Aside (and silly, off topic sort of) I love American and Canadian town and community names sometimes, Mesopotamia is one of those cool old world ancient names that is, well, probably unique.

    2. Andrea green

      This is very sad that evan young Amish Youth are effected by drugs and alcohol, i have work voluntarily for several years will young people, mainly in well to do areas, this has been one of the big issues there, most young folk belong to good familys even commited christian familys, its so easy for kids to get there hands on drugs.
      One of my roles was a chaplain in a high school at lunch time, there bold as brass as we say here in England was a man that jumped the school fence and was selling drugs, we called the police cause he was a harden criminal, sadly he had gone before the police arrived, we did manage to get what drugs they had but some, well we could not find !! This high school was one of the best in the north east where i lived, and it was a christian school with a strong moral ethos on christian faith. So in away i am not surprised that Amish youth Been targeted and sold drugs also, this is the sign of a decaying world, we must keep are towns and city covered in pray, i go pray walking around my area where i live, but we need to pray for young and even older adults, because the enemy has a foot hold with drugs, we must pray for these shackles to be broken in all walks of life. Lets get some series praying for these folk. 🙂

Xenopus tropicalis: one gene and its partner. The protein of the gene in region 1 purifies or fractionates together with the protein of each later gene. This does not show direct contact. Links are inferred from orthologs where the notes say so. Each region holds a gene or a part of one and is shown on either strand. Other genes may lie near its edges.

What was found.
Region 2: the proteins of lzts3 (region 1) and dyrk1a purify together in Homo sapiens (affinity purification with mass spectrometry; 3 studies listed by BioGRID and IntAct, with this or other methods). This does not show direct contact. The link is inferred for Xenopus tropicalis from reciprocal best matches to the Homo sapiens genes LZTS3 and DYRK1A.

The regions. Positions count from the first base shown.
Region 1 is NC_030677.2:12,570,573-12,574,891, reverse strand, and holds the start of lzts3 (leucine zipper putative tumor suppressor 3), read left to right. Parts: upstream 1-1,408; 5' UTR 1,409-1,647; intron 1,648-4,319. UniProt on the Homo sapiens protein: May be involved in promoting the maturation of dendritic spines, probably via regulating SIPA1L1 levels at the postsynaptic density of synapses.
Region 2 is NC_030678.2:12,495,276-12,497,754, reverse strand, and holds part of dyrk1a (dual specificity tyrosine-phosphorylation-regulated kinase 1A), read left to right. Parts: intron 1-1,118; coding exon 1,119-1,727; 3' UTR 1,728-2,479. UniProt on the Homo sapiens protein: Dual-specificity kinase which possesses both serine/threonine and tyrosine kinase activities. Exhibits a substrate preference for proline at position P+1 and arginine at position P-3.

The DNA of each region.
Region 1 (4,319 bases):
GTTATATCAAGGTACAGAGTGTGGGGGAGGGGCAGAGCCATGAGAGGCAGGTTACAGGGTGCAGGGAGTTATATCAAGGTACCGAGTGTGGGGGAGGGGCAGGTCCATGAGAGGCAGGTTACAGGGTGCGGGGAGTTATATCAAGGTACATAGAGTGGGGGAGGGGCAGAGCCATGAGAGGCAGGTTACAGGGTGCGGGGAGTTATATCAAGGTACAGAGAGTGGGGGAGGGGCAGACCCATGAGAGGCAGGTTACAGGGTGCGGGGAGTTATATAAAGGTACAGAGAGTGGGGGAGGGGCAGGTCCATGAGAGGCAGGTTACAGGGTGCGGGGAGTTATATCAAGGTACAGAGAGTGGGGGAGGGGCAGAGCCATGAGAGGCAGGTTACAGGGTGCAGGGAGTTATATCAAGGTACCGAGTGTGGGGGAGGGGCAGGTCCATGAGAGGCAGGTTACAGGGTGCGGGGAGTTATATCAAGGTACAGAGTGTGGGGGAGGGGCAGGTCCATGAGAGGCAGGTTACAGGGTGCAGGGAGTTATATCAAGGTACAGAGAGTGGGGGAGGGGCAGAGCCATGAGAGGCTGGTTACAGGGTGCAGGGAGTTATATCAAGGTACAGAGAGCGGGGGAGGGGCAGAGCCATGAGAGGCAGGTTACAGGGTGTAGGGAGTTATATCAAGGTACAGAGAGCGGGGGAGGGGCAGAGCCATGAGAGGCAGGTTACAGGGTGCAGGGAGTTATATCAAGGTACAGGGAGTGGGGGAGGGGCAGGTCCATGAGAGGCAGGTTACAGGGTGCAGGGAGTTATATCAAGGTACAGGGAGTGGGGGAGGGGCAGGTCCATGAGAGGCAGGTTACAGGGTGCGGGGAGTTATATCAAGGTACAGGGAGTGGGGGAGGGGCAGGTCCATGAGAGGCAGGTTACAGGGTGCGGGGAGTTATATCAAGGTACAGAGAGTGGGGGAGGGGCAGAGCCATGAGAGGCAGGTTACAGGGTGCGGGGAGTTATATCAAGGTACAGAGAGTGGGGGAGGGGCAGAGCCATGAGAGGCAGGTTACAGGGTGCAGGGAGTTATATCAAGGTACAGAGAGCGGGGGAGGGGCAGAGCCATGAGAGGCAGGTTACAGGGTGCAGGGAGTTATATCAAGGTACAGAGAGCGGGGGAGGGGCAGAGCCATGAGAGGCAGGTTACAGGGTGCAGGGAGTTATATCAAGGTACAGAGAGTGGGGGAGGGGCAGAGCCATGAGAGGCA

1. Sue

        Drug & Alcohol

        I agree Andrea, I have 2 teenage daughters and it`s quite worrying as a parent. But it makes me feel quite sad that this has now come to The Amish community. I am a recovering alcoholic, so I know what it does, I have not drank alcohol for over 15 years, and my daughters have never seen me drunk, I`m very grateful to say. Unfortunately drugs and alcohol is like a virus. I also pray each day that my God will keep me sober.

    3. Close By

      Interesting report. It could be conjecture about the Amish being afraid to speak up, but there could also be something else going on. Like any community, there are secrets. Mullet’s “gang” has been prosecuted and consequences dealt, but who knows if there are others who might pick up where he left off? They sent those perpetrators to different prisons for a reason, even though the reason wasn’t clearly divulged.

      Geauga County Amish are well-interspersed with the “Yankees” in the area. This could also be a signal to everyone, Amish and Yankee, that the police are taking the matter seriously and the Amish are being as cooperative as they can.

    4. Teens

      I taught middle school, high school, and college for 15 years. No group is exempt from these problems – which is why I often address drug and alcohol addiction in my Amish novels.

      The Amish families that I have met seemed to understand that this is a problem that has to be dealt with – in one form or another – and can’t be ignored.

      Also I spoke to members from a community in Indiana who had reported thefts. The women and men who worked in town always were paid on Friday. They’d go to the bank (yes, they use banks) and cash their checks, then ride their bike home. Someone started robbing girls on Fridays, when they were sure to have cash. The bishop and the girls reported this in order to keep it from happening in the future.

    5. Debbie H

      As I stated in a previous article I think the Amish should rethink rumspringa. It leads to many illegal and unnecessary problems.